Under Armour Praised For How They Managed Data Breach
As many of you might have already heard, Under Armour recently suffered a data breach that compromised the personal information of 150 million MyFitnessPal accounts.
Something you might not have heard, is that many leaders in the security industry are actually applauding how Under Armour has both handled the incident, as well as the security measures they already had in place.
That has to be a first, right?
While praising a company after a breach is very uncommon, many leaders are giving Under Armour credit for keeping users payment information separate from the personal information. The company is also being commended on handling the breach in a responsible way, by informing the public and requiring password resets.
How did Under Armour Handle the breach differently?
Well firstly, most companies typically fail to detect a breach.
Under Armour, however, not only discovered the intrusion quickly, but also had used bcrypt to protect the passwords instead of sha-1. Using just sha-1 for usernames and passwords can be problematic. There are already billions of decrypted sha-1 hashes floating around on the web, meaning that cracking a new one does not take that much effort.
This is why Under Armour took the appropriate measure to instruct their users to change their passwords on both their site, and any other site that they used those same credentials.
One point against Under Armour’s security measures – it is unclear whether or not the password hashes were salted – a practice that makes it more difficult for hackers to discover underlying passwords.
Regardless of how the breach was handled, millions of users personal data was still compromised.
The company has yet to confirm what data was actually compromised in the breach, for example:
- Eating habits
- GPS location
- Other fitness related information
It is also unclear whether the data itself was encrypted or masked in some way, which should have users concerned.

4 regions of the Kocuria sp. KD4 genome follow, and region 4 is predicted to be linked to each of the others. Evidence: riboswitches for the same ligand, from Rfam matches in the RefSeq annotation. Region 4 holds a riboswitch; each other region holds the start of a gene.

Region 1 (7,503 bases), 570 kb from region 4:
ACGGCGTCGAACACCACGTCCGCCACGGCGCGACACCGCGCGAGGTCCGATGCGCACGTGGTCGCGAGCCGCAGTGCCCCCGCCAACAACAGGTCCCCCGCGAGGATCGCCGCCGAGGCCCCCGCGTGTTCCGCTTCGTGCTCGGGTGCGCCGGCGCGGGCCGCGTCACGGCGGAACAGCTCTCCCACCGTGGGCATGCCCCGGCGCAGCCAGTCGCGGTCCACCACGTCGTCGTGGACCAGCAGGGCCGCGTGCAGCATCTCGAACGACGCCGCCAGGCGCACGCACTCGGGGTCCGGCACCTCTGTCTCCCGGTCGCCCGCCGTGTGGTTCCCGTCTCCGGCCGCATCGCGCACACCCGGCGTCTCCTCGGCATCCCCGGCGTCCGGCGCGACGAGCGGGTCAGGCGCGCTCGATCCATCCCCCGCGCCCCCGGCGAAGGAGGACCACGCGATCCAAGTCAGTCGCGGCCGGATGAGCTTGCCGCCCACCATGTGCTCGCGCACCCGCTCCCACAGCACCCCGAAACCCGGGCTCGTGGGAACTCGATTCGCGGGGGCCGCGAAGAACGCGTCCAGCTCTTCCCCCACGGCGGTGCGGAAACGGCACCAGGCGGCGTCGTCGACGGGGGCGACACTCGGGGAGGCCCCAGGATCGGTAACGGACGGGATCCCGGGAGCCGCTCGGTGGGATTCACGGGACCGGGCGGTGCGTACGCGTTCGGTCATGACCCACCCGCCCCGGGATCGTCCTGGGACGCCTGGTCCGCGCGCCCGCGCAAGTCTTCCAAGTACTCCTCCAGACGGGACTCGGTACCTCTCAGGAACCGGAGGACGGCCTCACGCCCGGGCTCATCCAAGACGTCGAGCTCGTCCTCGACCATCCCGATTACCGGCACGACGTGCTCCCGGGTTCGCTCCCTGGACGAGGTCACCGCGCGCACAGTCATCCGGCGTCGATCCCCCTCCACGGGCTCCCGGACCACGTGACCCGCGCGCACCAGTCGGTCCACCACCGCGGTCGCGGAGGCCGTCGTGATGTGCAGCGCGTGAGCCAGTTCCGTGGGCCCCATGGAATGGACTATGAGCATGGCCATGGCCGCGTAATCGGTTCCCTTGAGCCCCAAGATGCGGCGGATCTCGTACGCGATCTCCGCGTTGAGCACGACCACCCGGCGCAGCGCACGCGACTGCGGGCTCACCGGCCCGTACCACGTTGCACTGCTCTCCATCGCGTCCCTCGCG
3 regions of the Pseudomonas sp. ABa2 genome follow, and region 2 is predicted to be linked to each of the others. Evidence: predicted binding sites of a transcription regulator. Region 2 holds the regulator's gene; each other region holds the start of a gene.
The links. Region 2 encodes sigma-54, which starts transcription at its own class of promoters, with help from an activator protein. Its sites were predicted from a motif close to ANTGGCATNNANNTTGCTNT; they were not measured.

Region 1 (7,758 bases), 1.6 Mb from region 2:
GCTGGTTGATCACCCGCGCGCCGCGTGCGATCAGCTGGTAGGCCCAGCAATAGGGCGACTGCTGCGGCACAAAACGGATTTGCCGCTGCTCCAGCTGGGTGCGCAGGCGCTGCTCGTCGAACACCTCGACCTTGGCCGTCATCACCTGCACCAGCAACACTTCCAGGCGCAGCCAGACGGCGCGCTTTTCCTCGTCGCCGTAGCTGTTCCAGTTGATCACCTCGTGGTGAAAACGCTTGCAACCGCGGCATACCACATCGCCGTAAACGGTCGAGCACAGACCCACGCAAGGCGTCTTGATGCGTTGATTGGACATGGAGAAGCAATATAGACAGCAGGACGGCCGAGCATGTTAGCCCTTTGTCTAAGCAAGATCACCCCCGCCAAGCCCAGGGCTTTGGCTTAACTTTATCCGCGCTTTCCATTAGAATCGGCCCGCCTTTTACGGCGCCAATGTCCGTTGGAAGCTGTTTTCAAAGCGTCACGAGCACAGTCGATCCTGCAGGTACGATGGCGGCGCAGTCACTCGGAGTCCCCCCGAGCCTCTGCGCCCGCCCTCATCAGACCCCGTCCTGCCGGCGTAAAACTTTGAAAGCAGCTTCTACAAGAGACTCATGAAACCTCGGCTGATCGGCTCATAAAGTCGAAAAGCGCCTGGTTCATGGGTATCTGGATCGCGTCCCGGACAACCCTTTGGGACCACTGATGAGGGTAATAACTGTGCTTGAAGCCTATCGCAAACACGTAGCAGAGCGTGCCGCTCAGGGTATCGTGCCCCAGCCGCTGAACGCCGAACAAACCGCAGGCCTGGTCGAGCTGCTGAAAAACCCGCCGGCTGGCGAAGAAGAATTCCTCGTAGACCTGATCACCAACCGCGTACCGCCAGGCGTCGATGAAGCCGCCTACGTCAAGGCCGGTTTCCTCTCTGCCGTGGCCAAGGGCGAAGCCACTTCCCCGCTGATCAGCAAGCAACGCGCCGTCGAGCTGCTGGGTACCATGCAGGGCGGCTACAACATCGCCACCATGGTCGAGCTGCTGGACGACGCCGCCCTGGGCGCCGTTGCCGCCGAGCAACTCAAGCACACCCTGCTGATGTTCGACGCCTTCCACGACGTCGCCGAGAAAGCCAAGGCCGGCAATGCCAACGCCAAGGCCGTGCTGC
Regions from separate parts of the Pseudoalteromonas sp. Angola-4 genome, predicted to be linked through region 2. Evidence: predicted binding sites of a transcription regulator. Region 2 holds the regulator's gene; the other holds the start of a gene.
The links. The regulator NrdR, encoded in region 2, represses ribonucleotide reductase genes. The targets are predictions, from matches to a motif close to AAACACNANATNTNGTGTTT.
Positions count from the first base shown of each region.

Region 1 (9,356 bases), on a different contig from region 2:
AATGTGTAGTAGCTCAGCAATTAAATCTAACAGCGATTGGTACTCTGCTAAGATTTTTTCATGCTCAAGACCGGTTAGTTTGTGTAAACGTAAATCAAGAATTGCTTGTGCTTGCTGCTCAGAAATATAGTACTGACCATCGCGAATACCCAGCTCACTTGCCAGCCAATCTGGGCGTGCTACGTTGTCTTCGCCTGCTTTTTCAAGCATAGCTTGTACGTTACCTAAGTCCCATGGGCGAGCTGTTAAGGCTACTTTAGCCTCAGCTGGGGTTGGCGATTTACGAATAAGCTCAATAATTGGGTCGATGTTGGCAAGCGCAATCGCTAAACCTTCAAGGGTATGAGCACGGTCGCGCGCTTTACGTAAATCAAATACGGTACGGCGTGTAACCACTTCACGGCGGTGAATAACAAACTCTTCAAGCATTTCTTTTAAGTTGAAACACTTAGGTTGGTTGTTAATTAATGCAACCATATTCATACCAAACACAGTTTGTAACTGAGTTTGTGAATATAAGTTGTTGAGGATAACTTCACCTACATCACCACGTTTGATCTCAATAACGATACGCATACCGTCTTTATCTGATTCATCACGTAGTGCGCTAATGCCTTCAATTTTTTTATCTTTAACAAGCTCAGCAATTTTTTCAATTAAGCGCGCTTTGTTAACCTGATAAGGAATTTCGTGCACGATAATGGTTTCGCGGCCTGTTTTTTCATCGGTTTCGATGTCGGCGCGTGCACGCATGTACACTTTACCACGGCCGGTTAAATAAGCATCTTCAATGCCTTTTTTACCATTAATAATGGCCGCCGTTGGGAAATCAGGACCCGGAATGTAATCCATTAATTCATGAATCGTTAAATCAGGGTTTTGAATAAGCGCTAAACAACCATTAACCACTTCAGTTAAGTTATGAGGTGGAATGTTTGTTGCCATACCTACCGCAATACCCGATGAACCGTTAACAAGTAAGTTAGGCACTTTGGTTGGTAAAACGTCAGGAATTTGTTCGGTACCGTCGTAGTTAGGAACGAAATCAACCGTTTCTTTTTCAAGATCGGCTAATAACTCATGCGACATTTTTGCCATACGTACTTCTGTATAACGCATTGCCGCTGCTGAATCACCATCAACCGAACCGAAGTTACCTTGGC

Fitness apps and trackers, like MyFitnessPal, can be excellent tools to help people. Users, however, should be aware that these devices and apps are essentially acting as ‘opt-in surveillance’. This means that anyone with access to the data that the app or device collects, is able to see the user’s location, habits and preferences.
The privacy violation could have gotten Under Armour in trouble if the GDPR was already in effect.
“Under Armour claims that no government-issued identifiers were exposed in this breach,” said Gabriel Gumbs, vice president of product strategy for STEALTHbits Technologies. “If this breach occurred 56 days from today, when GDPR enforcement begins, the EU’s Information Commissioner’s Office would draw no distinction as to whether the identifying data was government-issued or not.”
If GDPR was in effect today, Under Armour’s breach properly would have been investigated more closely.
“Because of the way GDPR defines identifiable information, there is possibly other information in this breach that would also run afoul of GDPR without having to be government-issued,” said Gumbs. “For example, if the MyFitnessPal mobile app collected a phones IMEI number that too would be identifiable data.”
He also says that companies at this point should be in full sprint in order to ensure they are prepared for the GDPR.